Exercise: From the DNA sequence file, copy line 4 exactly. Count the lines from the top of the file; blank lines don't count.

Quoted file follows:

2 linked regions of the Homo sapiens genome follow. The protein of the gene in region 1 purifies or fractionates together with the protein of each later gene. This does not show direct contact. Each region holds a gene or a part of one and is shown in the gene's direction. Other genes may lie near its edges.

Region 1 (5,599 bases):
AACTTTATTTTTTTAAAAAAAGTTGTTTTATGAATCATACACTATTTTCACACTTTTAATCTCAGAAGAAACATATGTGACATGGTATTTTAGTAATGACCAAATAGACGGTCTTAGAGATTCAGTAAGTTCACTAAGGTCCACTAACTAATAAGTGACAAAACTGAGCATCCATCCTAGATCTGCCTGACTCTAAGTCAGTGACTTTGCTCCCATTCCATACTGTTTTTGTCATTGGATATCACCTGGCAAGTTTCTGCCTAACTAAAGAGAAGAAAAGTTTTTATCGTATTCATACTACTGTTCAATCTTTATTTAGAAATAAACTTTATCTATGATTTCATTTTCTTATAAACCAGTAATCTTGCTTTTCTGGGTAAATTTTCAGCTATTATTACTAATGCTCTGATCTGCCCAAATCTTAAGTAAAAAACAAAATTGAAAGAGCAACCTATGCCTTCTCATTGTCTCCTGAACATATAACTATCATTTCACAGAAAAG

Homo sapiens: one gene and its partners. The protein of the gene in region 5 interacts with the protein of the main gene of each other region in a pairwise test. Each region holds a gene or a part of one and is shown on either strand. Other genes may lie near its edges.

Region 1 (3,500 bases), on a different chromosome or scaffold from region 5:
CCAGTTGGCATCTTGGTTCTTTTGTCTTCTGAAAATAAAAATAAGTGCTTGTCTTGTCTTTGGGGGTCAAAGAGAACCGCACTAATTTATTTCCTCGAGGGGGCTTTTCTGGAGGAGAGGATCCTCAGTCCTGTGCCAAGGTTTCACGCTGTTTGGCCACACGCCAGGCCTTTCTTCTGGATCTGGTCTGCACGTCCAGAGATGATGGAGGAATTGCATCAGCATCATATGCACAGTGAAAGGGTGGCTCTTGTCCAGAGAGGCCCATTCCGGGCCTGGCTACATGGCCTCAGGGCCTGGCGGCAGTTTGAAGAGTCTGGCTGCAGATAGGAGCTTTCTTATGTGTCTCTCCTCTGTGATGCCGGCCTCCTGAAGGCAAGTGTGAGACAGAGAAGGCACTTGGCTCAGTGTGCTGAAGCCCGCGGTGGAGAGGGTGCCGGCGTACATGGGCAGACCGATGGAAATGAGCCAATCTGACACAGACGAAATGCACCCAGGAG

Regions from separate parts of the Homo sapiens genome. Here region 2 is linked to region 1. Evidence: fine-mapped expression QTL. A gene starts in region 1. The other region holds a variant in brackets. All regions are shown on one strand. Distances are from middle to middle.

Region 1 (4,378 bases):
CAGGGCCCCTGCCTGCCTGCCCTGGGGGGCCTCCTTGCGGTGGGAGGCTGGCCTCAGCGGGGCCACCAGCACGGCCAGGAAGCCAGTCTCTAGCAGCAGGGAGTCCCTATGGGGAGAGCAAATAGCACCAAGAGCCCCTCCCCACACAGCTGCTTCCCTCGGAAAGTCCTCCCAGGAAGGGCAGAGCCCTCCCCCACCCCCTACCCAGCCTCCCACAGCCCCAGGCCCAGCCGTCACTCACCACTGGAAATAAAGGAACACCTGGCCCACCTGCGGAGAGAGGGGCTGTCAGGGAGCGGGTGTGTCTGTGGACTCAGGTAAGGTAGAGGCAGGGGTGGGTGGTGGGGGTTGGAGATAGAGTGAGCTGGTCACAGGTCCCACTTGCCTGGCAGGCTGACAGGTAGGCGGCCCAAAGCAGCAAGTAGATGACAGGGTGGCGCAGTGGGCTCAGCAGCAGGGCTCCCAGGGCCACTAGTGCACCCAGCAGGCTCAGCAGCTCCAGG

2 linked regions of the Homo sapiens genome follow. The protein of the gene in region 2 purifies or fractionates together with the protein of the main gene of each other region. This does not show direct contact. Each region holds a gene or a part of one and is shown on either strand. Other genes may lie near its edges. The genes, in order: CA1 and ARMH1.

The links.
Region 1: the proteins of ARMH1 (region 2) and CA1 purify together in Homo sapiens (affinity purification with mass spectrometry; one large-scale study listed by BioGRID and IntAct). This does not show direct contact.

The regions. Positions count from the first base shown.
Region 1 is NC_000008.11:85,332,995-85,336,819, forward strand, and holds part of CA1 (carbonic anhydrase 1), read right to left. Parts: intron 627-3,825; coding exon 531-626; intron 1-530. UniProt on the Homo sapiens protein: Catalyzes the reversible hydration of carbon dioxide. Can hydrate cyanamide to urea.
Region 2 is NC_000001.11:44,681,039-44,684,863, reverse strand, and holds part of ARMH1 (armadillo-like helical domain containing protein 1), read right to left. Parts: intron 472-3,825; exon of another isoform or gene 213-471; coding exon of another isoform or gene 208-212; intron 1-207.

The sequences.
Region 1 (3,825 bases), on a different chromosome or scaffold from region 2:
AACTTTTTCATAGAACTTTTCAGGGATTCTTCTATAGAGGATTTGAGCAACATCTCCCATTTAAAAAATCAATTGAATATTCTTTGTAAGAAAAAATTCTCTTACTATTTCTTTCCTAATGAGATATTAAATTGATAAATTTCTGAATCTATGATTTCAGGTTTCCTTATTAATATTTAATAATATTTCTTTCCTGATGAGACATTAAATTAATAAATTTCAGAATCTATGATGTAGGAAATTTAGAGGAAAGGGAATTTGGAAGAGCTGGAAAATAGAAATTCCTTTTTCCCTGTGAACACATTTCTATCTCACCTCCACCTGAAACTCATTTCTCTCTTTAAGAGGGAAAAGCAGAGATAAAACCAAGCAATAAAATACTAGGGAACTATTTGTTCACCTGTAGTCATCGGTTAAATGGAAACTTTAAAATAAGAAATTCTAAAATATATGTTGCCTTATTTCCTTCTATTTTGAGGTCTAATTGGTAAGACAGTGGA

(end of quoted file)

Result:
Homo sapiens: one gene and its partners. The protein of the gene in region 5 interacts with the protein of the main gene of each other region in a pairwise test. Each region holds a gene or a part of one and is shown on either strand. Other genes may lie near its edges.